Somatic therapy refers to the body-mind connection that some types of therapy offer. In these therapies, the senses are stimulated through movement of the body, touch, sound, and/or visuals.

Somatic therapies have been studied with modern brain imaging techniques and the results have been very interesting. Traditional talk therapy when studied with brain imaging technology, activates the cognitive areas of the brain, this is the outer “layer” of the brain where thoughts are formed, numbers, language, and music are interpreted. This part of the brain was the most recent part in evolution to develop and is larger in humans than in many other animals.

Somatic therapies which integrate movement and the senses, activate a different part of the brain, the amygdala. The amygdala is the part of the brain where emotions, including trauma, are stored. This is located in the mid-brain and this portion of the brain developed much earlier in evolution than the cognitive part of the brain. The amygdala is what responds to perceived threats in the environment and causes the body to run or fight whatever threat is being encountered. Traditional talk therapy does not interact with this part of the brain, but somatic therapies do.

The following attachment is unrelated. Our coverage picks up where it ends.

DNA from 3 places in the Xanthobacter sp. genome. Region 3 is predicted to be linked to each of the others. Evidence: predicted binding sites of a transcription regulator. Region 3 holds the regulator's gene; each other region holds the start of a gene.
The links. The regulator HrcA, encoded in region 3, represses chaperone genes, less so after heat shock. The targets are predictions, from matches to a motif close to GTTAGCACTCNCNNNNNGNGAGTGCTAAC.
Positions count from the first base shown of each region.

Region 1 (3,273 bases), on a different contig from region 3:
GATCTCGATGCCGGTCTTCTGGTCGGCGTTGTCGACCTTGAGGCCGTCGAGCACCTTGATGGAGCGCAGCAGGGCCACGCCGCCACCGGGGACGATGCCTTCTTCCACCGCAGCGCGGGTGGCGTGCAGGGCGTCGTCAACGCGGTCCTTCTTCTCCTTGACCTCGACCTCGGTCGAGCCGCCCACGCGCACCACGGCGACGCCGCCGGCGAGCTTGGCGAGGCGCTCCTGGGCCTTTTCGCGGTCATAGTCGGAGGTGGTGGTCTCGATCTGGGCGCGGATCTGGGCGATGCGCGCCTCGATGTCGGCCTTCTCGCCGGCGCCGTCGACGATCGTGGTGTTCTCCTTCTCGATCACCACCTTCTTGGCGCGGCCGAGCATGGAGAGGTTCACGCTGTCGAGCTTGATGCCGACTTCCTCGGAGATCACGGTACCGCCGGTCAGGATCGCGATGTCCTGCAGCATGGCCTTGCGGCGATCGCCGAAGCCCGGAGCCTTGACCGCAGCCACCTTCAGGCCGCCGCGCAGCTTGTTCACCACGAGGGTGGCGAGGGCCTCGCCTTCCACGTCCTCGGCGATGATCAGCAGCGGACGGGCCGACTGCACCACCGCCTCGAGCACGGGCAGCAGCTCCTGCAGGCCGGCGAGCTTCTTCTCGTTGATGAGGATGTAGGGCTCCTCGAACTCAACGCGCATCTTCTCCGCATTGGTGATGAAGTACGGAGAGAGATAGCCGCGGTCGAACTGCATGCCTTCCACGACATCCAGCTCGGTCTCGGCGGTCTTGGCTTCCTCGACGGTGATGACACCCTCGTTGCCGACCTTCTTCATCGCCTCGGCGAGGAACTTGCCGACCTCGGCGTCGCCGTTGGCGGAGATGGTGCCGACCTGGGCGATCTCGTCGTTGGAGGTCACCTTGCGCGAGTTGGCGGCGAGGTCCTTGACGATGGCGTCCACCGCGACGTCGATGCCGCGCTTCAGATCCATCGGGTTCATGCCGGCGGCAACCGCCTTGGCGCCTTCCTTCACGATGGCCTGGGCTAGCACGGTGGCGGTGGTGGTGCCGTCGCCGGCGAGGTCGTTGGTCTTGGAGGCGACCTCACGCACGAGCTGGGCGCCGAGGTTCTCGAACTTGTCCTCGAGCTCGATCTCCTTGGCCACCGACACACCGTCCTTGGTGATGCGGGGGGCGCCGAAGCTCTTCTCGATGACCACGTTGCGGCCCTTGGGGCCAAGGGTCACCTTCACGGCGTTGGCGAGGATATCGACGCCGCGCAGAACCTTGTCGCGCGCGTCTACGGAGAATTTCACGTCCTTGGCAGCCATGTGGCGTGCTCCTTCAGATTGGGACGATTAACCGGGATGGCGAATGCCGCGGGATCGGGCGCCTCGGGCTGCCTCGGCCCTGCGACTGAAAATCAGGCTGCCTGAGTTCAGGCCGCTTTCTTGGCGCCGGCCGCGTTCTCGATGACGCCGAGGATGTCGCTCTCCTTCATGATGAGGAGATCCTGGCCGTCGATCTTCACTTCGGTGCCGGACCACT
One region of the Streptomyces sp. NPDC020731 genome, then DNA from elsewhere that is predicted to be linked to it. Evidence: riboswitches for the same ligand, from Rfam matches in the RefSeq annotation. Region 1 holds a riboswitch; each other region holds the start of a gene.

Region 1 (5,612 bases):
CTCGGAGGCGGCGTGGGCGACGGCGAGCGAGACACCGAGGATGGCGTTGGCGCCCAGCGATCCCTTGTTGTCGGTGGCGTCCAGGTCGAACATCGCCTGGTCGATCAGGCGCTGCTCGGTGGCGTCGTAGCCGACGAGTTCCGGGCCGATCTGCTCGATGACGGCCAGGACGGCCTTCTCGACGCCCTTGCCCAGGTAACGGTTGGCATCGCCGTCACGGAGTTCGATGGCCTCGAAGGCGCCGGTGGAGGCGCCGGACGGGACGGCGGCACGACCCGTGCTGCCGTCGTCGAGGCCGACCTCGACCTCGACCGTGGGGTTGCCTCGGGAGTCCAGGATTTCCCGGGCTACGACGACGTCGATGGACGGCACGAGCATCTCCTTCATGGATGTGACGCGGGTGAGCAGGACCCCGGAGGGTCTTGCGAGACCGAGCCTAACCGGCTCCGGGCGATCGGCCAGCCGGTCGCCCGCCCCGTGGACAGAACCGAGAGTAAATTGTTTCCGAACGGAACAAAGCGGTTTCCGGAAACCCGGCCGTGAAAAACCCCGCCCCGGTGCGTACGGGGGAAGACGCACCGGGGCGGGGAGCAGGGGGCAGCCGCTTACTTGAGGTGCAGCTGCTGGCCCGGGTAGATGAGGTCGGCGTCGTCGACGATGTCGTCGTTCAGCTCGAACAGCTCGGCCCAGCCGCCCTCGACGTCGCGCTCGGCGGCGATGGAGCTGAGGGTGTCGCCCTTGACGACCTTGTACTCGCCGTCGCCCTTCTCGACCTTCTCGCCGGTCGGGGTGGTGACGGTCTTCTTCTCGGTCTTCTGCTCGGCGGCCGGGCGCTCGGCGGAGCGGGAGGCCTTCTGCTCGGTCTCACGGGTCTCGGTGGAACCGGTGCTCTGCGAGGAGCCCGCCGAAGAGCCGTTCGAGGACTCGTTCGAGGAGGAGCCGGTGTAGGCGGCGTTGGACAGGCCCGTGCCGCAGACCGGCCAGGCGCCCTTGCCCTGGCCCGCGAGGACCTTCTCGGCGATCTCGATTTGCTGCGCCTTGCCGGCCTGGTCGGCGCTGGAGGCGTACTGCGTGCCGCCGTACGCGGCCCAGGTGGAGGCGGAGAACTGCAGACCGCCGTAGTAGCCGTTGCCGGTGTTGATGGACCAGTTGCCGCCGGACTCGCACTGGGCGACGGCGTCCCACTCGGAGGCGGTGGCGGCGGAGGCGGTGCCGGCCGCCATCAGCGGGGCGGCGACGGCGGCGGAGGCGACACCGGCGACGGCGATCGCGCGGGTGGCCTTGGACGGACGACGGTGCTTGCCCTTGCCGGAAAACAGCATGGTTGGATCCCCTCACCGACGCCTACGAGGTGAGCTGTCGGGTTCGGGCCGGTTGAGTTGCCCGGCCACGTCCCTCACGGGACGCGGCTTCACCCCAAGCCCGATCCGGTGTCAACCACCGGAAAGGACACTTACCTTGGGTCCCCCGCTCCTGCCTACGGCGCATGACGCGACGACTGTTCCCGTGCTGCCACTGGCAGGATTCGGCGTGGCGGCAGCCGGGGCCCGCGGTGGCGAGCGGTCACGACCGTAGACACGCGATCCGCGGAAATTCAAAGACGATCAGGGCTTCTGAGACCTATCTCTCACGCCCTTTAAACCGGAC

Somatic therapies are able to reach the amygdala and help the brain to process upsetting emotions and events to reduce the emotional “charge” carried with those memories. This means that a person who comes to therapy with an upsetting or traumatic event will be able to release the upsetting feelings associated with the event. This may take one or it may take many sessions, but the upsetting feelings can be released resulting in the person feeling more calm and at peace. In many cases, the memory may fade significantly.

I use two types of somatic therapies in my practice: Somatic Tapping and Brainspotting. I am a trainer for the tapping techniques and I have completed Phase 2 training in Brainspotting. Both techniques have had many research studies conducted with consistent positive results. Tapping was discovered in the late 1970’s so it has many more published research studies.

I use these techniques to help clients process upsetting events and all types of trauma. I have helped people who have lived in war zones, have been sex trafficked, have been in domestic violence situations, have been bullied, have been shamed, and have had experienced many other upsetting situations. These techniques are easy to use in the online setting and I lead clients through the process in a gentle way when they are ready to begin processing.